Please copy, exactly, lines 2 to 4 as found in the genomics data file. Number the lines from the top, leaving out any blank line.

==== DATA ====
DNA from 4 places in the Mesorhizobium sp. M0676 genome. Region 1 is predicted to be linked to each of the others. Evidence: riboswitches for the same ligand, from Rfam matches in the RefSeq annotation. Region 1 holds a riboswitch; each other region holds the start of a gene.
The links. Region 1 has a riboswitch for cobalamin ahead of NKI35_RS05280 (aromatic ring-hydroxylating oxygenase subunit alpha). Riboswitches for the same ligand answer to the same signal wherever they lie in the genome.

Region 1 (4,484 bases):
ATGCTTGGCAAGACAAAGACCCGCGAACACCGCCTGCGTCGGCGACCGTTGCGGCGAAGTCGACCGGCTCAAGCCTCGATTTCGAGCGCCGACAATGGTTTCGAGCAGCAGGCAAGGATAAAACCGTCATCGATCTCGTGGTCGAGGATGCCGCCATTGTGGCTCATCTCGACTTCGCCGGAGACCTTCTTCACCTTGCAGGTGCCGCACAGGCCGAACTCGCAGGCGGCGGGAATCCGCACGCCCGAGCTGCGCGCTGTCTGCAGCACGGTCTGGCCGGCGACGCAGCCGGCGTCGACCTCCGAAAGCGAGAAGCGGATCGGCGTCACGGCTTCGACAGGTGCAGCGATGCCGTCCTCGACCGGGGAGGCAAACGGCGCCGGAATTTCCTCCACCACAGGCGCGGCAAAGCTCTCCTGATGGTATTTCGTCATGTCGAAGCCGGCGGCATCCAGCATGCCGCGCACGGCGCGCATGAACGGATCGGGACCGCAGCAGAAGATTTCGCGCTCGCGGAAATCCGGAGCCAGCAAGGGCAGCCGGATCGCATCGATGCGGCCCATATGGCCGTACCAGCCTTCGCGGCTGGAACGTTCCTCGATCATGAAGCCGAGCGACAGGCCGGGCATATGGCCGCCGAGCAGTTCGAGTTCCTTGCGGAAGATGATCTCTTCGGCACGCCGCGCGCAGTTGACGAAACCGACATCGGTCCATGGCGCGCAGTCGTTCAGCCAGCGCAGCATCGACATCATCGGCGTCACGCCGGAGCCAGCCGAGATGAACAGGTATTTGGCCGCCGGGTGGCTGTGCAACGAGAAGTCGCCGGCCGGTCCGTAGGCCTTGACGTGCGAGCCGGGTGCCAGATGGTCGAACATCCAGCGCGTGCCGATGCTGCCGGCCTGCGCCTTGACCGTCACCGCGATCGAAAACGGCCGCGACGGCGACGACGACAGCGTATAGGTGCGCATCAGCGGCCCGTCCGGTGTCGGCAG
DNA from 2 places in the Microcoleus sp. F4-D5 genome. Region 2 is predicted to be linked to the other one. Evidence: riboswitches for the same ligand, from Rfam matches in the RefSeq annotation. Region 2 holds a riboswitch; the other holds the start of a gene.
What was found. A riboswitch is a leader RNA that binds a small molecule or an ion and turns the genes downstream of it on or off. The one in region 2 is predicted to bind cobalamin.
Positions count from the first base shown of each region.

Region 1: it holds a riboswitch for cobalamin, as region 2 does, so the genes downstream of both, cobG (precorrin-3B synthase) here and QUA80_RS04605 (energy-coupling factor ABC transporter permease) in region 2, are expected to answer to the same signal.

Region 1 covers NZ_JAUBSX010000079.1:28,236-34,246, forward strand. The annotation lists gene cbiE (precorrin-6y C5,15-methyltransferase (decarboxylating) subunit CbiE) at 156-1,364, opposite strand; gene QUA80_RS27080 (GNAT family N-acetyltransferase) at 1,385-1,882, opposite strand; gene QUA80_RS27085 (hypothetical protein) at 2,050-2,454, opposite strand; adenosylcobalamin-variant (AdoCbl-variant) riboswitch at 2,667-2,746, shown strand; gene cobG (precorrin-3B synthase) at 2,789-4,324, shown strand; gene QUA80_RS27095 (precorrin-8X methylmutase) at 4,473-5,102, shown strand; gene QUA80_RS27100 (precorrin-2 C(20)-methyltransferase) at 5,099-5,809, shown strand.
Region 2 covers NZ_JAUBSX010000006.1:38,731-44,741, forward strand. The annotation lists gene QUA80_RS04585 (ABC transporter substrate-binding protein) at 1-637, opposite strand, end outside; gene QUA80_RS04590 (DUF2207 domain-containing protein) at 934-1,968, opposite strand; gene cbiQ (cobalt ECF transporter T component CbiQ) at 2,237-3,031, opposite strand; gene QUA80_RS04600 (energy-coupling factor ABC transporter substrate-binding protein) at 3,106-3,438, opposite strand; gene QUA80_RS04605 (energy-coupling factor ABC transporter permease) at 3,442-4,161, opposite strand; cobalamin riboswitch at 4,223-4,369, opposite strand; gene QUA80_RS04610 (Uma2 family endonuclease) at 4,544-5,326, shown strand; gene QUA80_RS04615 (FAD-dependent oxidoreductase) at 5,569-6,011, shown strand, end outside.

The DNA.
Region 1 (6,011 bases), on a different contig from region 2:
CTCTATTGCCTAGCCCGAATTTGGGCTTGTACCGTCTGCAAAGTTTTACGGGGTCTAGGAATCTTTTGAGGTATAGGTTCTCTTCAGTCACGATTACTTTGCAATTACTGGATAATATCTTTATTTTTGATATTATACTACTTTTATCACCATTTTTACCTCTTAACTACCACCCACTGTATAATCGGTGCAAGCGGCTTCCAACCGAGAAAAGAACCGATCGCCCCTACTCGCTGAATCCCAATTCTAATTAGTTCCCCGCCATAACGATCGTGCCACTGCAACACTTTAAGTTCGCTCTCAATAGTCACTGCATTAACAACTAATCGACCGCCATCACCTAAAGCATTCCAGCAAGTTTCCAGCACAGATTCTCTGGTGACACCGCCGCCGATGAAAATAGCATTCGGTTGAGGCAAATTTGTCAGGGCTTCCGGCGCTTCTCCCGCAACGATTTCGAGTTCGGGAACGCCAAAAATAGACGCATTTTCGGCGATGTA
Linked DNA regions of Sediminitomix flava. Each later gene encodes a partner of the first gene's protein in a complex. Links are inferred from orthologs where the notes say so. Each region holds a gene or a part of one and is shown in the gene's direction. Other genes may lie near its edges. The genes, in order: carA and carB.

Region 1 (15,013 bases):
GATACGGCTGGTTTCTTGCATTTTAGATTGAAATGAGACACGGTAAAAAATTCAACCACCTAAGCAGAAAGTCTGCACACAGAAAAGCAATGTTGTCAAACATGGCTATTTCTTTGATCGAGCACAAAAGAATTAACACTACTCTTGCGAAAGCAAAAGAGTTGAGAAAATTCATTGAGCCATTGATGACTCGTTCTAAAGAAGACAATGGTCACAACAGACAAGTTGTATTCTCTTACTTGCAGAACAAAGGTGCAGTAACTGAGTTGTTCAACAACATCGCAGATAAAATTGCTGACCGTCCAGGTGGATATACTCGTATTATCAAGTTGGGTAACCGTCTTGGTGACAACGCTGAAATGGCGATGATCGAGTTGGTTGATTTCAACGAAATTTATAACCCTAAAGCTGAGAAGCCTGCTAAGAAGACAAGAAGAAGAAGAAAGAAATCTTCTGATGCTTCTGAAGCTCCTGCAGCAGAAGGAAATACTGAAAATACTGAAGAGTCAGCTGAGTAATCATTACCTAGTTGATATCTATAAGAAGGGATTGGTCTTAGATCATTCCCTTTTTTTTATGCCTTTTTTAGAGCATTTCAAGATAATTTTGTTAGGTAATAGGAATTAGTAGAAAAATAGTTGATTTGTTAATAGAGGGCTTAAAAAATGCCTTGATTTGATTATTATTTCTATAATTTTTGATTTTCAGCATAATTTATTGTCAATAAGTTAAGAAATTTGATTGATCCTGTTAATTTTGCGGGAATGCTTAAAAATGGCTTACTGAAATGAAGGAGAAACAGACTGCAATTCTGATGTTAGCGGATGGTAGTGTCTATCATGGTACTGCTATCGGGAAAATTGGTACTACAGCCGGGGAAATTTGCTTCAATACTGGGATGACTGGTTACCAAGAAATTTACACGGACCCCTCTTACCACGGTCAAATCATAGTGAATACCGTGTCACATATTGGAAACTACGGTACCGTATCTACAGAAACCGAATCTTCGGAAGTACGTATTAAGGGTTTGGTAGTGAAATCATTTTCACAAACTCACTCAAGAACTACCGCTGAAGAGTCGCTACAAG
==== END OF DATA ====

The links. Region 1 has a riboswitch for cobalamin ahead of NKI35_RS05280 (aromatic ring-hydroxylating oxygenase subunit alpha). Riboswitches for the same ligand answer to the same signal wherever they lie in the genome.

Region 1 (4,484 bases):
ATGCTTGGCAAGACAAAGACCCGCGAACACCGCCTGCGTCGGCGACCGTTGCGGCGAAGTCGACCGGCTCAAGCCTCGATTTCGAGCGCCGACAATGGTTTCGAGCAGCAGGCAAGGATAAAACCGTCATCGATCTCGTGGTCGAGGATGCCGCCATTGTGGCTCATCTCGACTTCGCCGGAGACCTTCTTCACCTTGCAGGTGCCGCACAGGCCGAACTCGCAGGCGGCGGGAATCCGCACGCCCGAGCTGCGCGCTGTCTGCAGCACGGTCTGGCCGGCGACGCAGCCGGCGTCGACCTCCGAAAGCGAGAAGCGGATCGGCGTCACGGCTTCGACAGGTGCAGCGATGCCGTCCTCGACCGGGGAGGCAAACGGCGCCGGAATTTCCTCCACCACAGGCGCGGCAAAGCTCTCCTGATGGTATTTCGTCATGTCGAAGCCGGCGGCATCCAGCATGCCGCGCACGGCGCGCATGAACGGATCGGGACCGCAGCAGAAGATTTCGCGCTCGCGGAAATCCGGAGCCAGCAAGGGCAGCCGGATCGCATCGATGCGGCCCATATGGCCGTACCAGCCTTCGCGGCTGGAACGTTCCTCGATCATGAAGCCGAGCGACAGGCCGGGCATATGGCCGCCGAGCAGTTCGAGTTCCTTGCGGAAGATGATCTCTTCGGCACGCCGCGCGCAGTTGACGAAACCGACATCGGTCCATGGCGCGCAGTCGTTCAGCCAGCGCAGCATCGACATCATCGGCGTCACGCCGGAGCCAGCCGAGATGAACAGGTATTTGGCCGCCGGGTGGCTGTGCAACGAGAAGTCGCCGGCCGGTCCGTAGGCCTTGACGTGCGAGCCGGGTGCCAGATGGTCGAACATCCAGCGCGTGCCGATGCTGCCGGCCTGCGCCTTGACCGTCACCGCGATCGAAAACGGCCGCGACGGCGACGACGACAGCGTATAGGTGCGCATCAGCGGCCCGTCCGGTGTCGGCAG